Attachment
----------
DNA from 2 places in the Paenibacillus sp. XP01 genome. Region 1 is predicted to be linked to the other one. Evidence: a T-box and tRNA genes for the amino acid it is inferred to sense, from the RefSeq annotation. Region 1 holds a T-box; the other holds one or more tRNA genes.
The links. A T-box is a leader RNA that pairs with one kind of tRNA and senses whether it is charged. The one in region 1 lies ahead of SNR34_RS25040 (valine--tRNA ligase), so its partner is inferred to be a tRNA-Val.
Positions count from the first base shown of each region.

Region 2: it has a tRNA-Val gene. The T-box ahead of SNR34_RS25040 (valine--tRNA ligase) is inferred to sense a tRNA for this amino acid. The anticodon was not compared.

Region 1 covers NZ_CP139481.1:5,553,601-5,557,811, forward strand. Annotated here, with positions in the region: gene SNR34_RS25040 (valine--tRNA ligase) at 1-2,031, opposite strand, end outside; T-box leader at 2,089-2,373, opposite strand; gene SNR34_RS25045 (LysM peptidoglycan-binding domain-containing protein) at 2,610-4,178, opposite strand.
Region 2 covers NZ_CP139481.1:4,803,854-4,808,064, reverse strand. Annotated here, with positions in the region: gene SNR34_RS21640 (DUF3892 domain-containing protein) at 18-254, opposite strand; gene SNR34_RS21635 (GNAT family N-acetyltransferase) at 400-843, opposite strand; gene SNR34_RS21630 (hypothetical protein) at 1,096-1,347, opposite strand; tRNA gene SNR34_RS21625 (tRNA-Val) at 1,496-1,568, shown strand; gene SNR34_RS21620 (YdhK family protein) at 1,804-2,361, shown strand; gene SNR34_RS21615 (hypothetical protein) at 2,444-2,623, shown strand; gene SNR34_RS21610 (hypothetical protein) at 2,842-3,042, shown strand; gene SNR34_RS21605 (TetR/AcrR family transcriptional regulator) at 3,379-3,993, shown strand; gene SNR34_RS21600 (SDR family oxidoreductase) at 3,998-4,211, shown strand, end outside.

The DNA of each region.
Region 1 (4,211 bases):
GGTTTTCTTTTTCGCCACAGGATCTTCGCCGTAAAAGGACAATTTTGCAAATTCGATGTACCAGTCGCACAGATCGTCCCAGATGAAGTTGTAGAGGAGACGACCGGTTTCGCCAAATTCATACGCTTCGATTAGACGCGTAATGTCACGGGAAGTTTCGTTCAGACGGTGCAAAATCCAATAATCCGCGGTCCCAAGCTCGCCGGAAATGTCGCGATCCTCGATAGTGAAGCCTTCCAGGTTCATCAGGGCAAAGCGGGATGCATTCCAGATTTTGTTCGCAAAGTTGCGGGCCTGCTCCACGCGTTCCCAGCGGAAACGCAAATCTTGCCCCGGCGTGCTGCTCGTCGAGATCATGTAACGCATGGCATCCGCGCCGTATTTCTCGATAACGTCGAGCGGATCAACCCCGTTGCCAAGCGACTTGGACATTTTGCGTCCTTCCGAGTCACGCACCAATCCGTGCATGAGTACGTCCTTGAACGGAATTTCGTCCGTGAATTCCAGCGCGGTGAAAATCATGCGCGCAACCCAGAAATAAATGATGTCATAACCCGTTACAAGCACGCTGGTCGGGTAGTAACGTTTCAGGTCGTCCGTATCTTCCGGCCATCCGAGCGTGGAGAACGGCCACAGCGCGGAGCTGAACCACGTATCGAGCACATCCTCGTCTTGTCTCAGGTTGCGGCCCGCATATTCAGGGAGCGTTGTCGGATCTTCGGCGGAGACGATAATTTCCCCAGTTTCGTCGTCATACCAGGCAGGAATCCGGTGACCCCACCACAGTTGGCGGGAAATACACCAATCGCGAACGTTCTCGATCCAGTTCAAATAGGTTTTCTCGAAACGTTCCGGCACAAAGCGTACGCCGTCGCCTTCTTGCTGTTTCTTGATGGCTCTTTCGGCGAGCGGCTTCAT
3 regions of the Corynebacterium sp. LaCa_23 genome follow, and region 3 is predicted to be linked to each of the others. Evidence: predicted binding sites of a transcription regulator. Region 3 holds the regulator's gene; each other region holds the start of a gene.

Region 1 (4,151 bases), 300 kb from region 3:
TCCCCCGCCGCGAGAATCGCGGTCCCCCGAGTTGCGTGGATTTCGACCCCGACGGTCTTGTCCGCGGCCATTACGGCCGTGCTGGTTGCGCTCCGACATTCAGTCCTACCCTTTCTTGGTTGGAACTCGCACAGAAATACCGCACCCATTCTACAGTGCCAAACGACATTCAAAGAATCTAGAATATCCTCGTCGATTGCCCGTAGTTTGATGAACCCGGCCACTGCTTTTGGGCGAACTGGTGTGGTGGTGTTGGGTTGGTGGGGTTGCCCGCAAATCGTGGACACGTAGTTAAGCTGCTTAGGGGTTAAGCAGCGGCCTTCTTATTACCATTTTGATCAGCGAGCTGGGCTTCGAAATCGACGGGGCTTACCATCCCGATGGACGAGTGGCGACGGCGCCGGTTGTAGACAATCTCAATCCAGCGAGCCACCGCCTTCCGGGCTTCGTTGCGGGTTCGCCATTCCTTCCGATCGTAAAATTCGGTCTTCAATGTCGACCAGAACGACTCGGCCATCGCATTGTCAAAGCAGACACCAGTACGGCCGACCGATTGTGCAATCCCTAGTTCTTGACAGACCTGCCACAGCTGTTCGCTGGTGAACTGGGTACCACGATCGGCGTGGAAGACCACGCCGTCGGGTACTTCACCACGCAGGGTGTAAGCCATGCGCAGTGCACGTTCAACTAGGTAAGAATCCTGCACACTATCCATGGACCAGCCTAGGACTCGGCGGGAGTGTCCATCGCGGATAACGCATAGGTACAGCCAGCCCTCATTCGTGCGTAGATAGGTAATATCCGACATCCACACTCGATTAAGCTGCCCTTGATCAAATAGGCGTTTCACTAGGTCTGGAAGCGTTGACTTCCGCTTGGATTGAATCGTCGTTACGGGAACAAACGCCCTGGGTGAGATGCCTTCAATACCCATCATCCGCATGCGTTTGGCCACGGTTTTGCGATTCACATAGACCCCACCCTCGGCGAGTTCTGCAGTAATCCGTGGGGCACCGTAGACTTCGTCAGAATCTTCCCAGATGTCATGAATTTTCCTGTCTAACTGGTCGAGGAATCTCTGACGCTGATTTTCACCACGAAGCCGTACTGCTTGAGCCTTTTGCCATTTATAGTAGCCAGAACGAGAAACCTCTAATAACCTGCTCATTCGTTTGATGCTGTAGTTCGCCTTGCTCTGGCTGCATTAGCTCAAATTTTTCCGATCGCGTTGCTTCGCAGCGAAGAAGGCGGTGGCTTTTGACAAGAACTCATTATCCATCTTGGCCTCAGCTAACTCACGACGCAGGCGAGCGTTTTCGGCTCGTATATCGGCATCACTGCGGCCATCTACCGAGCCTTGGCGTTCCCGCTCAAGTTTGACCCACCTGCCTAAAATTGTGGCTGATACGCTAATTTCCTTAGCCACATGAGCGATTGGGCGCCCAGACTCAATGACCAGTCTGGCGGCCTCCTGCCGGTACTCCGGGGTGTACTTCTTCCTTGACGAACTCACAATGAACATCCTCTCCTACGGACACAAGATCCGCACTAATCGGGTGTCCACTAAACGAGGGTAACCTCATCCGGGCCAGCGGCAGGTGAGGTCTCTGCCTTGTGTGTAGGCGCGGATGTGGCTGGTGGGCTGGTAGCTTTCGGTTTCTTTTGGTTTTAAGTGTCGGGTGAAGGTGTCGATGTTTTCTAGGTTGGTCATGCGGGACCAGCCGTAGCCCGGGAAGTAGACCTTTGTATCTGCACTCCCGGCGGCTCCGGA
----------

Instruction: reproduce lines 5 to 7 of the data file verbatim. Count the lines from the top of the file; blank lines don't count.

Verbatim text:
Region 1 covers NZ_CP139481.1:5,553,601-5,557,811, forward strand. Annotated here, with positions in the region: gene SNR34_RS25040 (valine--tRNA ligase) at 1-2,031, opposite strand, end outside; T-box leader at 2,089-2,373, opposite strand; gene SNR34_RS25045 (LysM peptidoglycan-binding domain-containing protein) at 2,610-4,178, opposite strand.
Region 2 covers NZ_CP139481.1:4,803,854-4,808,064, reverse strand. Annotated here, with positions in the region: gene SNR34_RS21640 (DUF3892 domain-containing protein) at 18-254, opposite strand; gene SNR34_RS21635 (GNAT family N-acetyltransferase) at 400-843, opposite strand; gene SNR34_RS21630 (hypothetical protein) at 1,096-1,347, opposite strand; tRNA gene SNR34_RS21625 (tRNA-Val) at 1,496-1,568, shown strand; gene SNR34_RS21620 (YdhK family protein) at 1,804-2,361, shown strand; gene SNR34_RS21615 (hypothetical protein) at 2,444-2,623, shown strand; gene SNR34_RS21610 (hypothetical protein) at 2,842-3,042, shown strand; gene SNR34_RS21605 (TetR/AcrR family transcriptional regulator) at 3,379-3,993, shown strand; gene SNR34_RS21600 (SDR family oxidoreductase) at 3,998-4,211, shown strand, end outside.

The DNA of each region.